Tune in for the forthcoming edition of All This Jazz, which gets underway at 10pm Central on Saturday the 31st, right here on Public Radio 89.5-1. (We'll also gladly offer, as ever, a 7pm re-airing of ATJ on Sunday the 1st on Jazz 89.5-2, which is our station's all-jazz HD Radio channel.)
Each and every week, our show presents modern jazz, both recent and classic, from Basie, Brubeck, Baker, and Billie to Terence Blanchard, Richie Beirach, and Steven Bernstein. Also, the second half of our two-hour program always carries a "theme."
Composer, trumpeter and improviser Dave Douglas has a style that transcends the boundaries of traditional jazz. This approach has led to albums of experimental music both on his own and as a member of John Zorn's band Masada.
Originally published on Fri August 30, 2013 5:39 pm
As this summer lopes towards its inevitable close, we're still hankering for one last dose of a day at the beach: bright, sunny, full of daytime languor and the tantalizing promise of a fabulous night. And what sates that desire perfectly is the totally charming tune "Ce Soir" ("Tonight"), from the New York-based group Banda Magda.
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Pablo Helguera is a New York-based artist working with sculpture, drawing, photography and performance. His new book isHelguera's Artunes. You can see more of his work at Artworld Salon and on his own site.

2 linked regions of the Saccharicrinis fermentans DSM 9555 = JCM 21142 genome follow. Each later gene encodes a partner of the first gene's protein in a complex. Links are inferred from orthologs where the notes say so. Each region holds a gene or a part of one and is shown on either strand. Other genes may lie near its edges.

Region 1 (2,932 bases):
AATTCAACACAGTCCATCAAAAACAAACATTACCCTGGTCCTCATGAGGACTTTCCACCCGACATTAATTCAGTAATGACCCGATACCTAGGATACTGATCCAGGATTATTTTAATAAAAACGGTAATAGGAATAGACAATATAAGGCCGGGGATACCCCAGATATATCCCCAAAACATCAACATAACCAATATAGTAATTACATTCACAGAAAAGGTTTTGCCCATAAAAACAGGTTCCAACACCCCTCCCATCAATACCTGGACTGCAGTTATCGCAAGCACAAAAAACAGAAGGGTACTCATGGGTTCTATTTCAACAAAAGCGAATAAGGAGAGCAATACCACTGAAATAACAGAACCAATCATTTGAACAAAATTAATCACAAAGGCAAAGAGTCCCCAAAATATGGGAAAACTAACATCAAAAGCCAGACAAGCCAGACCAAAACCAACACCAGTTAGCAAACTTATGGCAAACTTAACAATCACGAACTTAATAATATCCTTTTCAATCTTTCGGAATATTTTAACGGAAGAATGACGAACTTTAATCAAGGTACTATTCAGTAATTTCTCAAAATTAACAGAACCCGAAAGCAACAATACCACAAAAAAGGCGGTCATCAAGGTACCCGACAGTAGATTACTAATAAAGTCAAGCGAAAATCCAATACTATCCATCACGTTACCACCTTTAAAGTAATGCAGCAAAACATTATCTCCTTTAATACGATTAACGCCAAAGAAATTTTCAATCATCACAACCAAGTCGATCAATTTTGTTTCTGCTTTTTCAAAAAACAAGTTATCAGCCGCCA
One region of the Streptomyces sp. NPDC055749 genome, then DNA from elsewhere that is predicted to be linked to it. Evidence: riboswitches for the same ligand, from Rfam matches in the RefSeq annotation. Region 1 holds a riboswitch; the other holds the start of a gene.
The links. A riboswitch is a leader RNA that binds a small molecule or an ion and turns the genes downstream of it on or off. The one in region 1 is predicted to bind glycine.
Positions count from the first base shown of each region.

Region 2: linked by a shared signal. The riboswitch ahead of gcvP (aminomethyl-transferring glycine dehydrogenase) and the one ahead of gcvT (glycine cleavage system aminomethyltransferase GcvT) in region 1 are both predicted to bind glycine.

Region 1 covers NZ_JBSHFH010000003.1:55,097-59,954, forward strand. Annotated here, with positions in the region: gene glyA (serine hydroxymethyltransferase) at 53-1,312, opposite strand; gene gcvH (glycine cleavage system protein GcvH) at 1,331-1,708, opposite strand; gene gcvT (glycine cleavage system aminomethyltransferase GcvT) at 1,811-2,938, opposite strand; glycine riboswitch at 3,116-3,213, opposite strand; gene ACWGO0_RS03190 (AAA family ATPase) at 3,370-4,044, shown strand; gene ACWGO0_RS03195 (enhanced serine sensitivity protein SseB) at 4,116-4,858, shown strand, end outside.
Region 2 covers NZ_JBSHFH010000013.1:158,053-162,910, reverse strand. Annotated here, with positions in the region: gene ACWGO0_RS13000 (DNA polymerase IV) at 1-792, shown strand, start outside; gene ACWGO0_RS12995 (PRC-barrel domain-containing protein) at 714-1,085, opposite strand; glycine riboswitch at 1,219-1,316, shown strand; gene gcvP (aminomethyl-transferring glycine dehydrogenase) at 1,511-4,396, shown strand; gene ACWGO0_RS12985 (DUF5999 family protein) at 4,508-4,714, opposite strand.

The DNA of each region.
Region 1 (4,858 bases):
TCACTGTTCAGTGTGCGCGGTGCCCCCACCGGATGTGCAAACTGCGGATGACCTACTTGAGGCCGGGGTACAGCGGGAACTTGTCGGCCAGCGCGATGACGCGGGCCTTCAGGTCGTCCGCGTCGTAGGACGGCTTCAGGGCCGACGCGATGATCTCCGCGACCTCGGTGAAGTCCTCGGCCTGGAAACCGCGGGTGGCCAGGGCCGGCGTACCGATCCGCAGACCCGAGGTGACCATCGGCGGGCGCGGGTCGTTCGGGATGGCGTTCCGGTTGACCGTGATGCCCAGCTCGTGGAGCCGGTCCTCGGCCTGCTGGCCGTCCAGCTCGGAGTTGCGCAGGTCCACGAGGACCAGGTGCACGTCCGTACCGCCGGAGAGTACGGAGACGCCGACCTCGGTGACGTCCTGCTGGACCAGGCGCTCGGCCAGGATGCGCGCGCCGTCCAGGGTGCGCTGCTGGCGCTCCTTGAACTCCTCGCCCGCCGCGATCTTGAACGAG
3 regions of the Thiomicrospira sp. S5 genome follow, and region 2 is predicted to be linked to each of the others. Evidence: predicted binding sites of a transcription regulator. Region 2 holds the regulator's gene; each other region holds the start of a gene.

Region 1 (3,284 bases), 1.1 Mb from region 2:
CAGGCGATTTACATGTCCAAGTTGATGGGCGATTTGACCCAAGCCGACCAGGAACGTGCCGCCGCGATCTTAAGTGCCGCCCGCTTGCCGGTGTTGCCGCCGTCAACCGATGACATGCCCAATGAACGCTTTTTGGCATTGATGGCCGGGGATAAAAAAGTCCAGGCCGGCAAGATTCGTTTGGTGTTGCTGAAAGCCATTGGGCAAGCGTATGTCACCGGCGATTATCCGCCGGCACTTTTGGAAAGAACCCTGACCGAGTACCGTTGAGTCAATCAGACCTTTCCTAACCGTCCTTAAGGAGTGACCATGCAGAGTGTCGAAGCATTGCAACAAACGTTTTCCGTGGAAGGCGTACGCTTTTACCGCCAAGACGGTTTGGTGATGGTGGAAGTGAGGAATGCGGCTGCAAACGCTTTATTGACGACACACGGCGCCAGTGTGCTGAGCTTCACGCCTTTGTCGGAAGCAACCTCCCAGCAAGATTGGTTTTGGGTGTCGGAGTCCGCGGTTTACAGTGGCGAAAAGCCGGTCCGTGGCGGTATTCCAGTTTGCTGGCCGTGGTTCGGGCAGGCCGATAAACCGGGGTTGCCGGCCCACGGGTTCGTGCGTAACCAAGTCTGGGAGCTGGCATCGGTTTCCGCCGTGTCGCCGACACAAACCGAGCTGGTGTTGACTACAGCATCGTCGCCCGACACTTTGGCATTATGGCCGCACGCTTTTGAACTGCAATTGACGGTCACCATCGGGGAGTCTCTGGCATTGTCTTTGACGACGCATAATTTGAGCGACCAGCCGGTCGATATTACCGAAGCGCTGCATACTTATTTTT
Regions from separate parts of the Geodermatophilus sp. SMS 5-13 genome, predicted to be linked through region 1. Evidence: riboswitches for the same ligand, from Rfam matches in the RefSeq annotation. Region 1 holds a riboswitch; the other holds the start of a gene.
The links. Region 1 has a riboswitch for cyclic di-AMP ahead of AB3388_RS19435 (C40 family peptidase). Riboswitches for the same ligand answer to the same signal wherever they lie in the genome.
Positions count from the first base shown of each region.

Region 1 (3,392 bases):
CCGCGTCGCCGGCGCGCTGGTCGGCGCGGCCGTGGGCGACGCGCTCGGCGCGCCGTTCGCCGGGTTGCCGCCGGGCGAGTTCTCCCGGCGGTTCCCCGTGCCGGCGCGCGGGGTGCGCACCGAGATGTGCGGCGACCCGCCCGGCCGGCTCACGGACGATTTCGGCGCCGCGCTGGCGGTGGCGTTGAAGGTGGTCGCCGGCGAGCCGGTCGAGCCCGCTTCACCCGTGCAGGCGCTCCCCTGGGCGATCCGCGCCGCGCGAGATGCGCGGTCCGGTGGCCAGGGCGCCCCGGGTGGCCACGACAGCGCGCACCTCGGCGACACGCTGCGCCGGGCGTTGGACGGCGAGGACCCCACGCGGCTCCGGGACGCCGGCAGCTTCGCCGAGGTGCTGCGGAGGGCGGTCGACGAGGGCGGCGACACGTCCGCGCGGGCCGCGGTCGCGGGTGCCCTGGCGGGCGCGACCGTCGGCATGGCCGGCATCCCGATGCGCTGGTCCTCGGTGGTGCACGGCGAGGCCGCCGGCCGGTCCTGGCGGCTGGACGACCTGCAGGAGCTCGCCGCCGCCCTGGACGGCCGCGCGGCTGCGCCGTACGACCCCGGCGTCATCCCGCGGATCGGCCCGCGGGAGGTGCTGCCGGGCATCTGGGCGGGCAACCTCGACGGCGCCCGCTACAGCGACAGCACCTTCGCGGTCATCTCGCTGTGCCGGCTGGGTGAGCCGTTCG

Terri Hendrix and Lloyd Maines made their first appearance together on Mountain Stage in May of 2001. A native of Texas, Hendrix has become one of the most respected and in-demand singer-songwriters in the broad and free-wheeling Americana genre, having songs covered by everyone to Ruthie Foster to The Dixie Chicks.
Jimmy LaFave kicked off this episode from the Mountain Stage archives, recorded in May of 2001. LaFave honing his skills as a songwriter while hosting an open-mic in Austin, Texas. And when he began recording his own songs, veteran rock critic Dave Marsh praised him as "one of America's greatest voices." Though he's made his home in Austin for over 2 decades, LaFave has maintained a connection to Oklahoma's musical heritage, most notably that of folk icon Woody Guthrie. LaFave plays his own tunes here, with one exception – Gretchen Peters' "On a Bus to St.
The symphony after World War II appeared to be headed for extinction as composers took divergent paths to experiment with musical language and forms. But the evidence of recent decades shows that the genre was never really on the verge of disappearing.